SOES Bandits Revisited

Today we are going to do a little electronic trading history lesson.  Who remembers Sheldon Maschler?  Harvey Houtkin?  They were the original SOES Bandits.  Sheldon headed up the infamous Datek Securities.  In 1989, with the help of two boy wonders, Jeff Citron and Josh Levine, they created Watcher, a software program that allowed day traders to take advantage of a weakness in the SOES system–relatively slow updating of price quotes (sound familiar to anyone?).  SOES was intended for small orders but Datek was using the system for large trades, buying stocks and then selling them again within seconds.  Datek was very successful at scalping trades and by 1996, they had 500 traders, many of them freshly out of Ivy League schools but already making as much as $750,000 a year (hmmm, take the brightest minds out of the best schools and have them perform a function with no economic value so they can earn obscene salaries…again, sound familiar to anyone?).  In 1997, Citron and Levine developed the Island ECN and with the strategy of paying rebates for posting of liquidity, Island grabbed 15% of NASDAQ trades by 1998.  They tried to take Datek public but a series of criminal and regulatory investigations prevented them from doing so.  Island was later bought by Nasdaq.  The data feed that Nasdaq now uses, ITCH, was originally created at Island.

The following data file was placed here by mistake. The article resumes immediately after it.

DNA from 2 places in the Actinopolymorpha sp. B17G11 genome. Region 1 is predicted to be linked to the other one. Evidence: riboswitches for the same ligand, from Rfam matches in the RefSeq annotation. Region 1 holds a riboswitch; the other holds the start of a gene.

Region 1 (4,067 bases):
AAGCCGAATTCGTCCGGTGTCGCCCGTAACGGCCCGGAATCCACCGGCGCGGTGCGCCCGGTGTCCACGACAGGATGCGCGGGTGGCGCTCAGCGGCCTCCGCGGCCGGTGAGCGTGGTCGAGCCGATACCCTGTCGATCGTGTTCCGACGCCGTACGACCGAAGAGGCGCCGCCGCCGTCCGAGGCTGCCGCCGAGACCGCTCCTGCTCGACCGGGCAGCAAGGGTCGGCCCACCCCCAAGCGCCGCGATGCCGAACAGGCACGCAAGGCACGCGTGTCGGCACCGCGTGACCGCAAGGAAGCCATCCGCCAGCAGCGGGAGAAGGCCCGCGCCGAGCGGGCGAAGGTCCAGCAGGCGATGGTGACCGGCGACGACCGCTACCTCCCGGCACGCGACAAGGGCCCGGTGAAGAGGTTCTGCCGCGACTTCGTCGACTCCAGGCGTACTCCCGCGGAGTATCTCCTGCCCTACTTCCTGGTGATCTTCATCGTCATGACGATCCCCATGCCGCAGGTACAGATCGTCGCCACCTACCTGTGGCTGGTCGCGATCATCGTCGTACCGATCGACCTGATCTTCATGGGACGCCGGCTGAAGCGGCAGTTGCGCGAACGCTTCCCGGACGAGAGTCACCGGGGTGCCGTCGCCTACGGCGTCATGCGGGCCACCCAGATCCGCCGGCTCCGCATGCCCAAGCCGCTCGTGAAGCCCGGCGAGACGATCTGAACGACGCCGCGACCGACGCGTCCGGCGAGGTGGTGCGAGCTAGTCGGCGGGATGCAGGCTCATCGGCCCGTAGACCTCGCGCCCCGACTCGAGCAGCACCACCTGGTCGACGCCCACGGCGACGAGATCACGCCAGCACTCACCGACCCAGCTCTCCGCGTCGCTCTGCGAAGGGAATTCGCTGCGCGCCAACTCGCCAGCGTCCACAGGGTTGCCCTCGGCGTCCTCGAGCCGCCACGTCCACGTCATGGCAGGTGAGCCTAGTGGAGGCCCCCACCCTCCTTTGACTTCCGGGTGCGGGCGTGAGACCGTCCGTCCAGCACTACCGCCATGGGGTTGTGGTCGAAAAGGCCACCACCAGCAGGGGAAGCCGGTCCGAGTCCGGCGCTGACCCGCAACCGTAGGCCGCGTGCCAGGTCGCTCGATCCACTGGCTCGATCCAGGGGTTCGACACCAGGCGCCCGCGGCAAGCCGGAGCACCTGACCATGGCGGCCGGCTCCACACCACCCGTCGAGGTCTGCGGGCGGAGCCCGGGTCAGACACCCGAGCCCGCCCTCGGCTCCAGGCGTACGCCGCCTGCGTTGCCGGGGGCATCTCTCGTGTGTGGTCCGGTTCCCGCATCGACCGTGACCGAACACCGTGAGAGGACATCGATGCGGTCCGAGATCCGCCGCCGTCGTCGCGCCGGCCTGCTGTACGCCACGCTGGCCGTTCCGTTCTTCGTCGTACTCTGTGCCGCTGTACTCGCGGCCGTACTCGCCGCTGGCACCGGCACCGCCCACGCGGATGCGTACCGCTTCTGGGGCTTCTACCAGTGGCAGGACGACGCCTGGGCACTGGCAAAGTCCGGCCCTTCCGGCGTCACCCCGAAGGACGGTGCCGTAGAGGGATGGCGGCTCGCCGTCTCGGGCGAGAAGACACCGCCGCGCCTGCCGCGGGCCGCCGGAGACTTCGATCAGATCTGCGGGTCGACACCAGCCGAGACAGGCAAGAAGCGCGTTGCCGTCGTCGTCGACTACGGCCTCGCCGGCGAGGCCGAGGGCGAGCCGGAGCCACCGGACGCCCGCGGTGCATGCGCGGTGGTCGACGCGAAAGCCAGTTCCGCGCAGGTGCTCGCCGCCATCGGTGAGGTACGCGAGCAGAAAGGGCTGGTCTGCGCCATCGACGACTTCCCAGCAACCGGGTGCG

Harvey Houtkin was another famous SOES Bandit.  In 1998, his firm All-Tech also created an ECN called Attain.  In 2005, Attain was sold to Knight Trading.  Knight renamed it Direct Edge.  Knight then sold stakes in Direct Edge to Goldman Sachs, Citadel Investments and the ISE.

 So where are we going with this?  On Wednesday, Direct Edge officially became the fourth stock exchange in the US.  It is truly amazing that an ECN that still employs pre-routed or “flash” orders was granted exchange status. They can now compete directly with the other big boys, NYSE, NASDAQ and BATS.  They have set their sights on the lucrative proprietary market data space.  These data feeds are the lifeblood of the HFT industry.  Think of them as the fuel that runs the Lamborghini.  They said they will begin selling this data to industry participants, most likely HFT firms, over the next few months.  They also have amped up their speed to 300-400 microseconds which should make the HFT traders very happy.  And one final thing, they have also announced their intentions of a future IPO of the company.

 The similarities between SOES and HFT are striking and history is truly repeating itself now.